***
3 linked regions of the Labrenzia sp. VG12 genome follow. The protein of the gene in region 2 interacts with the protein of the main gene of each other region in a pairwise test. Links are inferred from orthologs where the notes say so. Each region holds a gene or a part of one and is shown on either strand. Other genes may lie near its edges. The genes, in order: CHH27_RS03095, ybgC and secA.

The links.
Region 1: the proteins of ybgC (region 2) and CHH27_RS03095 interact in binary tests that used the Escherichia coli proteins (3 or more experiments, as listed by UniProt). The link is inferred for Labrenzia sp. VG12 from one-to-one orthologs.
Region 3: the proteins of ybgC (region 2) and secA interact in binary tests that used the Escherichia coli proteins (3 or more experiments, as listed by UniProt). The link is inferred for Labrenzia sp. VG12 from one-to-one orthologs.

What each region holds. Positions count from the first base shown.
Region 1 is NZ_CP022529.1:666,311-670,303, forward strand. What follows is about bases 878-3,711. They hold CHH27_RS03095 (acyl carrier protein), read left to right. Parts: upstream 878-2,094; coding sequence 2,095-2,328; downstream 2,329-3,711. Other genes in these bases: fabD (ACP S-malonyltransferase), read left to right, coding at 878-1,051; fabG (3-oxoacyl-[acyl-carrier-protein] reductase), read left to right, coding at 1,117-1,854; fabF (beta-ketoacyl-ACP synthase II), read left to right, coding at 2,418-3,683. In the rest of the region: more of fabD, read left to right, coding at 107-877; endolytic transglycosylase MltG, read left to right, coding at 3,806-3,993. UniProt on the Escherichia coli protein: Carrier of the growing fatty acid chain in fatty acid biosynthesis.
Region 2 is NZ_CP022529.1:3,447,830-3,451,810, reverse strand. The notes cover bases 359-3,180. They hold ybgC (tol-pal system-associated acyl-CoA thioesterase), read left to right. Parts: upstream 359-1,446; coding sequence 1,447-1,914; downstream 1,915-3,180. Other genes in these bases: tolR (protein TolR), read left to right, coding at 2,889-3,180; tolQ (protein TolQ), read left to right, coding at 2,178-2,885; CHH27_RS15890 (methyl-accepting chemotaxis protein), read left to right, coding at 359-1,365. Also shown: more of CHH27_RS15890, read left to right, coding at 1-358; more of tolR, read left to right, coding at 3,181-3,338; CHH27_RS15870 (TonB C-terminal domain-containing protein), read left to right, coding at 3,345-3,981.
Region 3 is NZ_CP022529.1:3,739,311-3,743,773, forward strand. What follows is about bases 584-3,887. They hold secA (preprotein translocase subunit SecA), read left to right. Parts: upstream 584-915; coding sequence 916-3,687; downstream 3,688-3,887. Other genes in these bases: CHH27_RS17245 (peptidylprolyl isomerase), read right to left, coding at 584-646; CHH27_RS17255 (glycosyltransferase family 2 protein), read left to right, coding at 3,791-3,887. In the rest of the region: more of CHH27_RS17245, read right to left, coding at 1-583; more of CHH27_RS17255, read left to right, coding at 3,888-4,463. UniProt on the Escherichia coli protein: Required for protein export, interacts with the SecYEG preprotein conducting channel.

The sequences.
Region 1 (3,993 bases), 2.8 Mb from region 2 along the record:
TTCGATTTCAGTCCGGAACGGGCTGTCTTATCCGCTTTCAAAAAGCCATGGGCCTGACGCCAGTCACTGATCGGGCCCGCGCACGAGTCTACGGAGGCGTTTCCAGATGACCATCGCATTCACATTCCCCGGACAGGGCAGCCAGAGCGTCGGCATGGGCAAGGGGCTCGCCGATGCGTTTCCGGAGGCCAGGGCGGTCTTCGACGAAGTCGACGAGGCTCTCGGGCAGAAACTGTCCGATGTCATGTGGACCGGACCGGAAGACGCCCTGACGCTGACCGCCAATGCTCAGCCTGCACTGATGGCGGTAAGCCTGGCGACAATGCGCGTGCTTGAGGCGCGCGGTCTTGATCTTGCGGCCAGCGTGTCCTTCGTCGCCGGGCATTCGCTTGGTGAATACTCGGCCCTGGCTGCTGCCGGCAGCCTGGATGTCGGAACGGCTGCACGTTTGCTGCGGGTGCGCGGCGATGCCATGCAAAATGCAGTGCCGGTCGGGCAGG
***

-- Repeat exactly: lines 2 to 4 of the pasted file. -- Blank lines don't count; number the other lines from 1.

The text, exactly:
The links.
Region 1: the proteins of ybgC (region 2) and CHH27_RS03095 interact in binary tests that used the Escherichia coli proteins (3 or more experiments, as listed by UniProt). The link is inferred for Labrenzia sp. VG12 from one-to-one orthologs.
Region 3: the proteins of ybgC (region 2) and secA interact in binary tests that used the Escherichia coli proteins (3 or more experiments, as listed by UniProt). The link is inferred for Labrenzia sp. VG12 from one-to-one orthologs.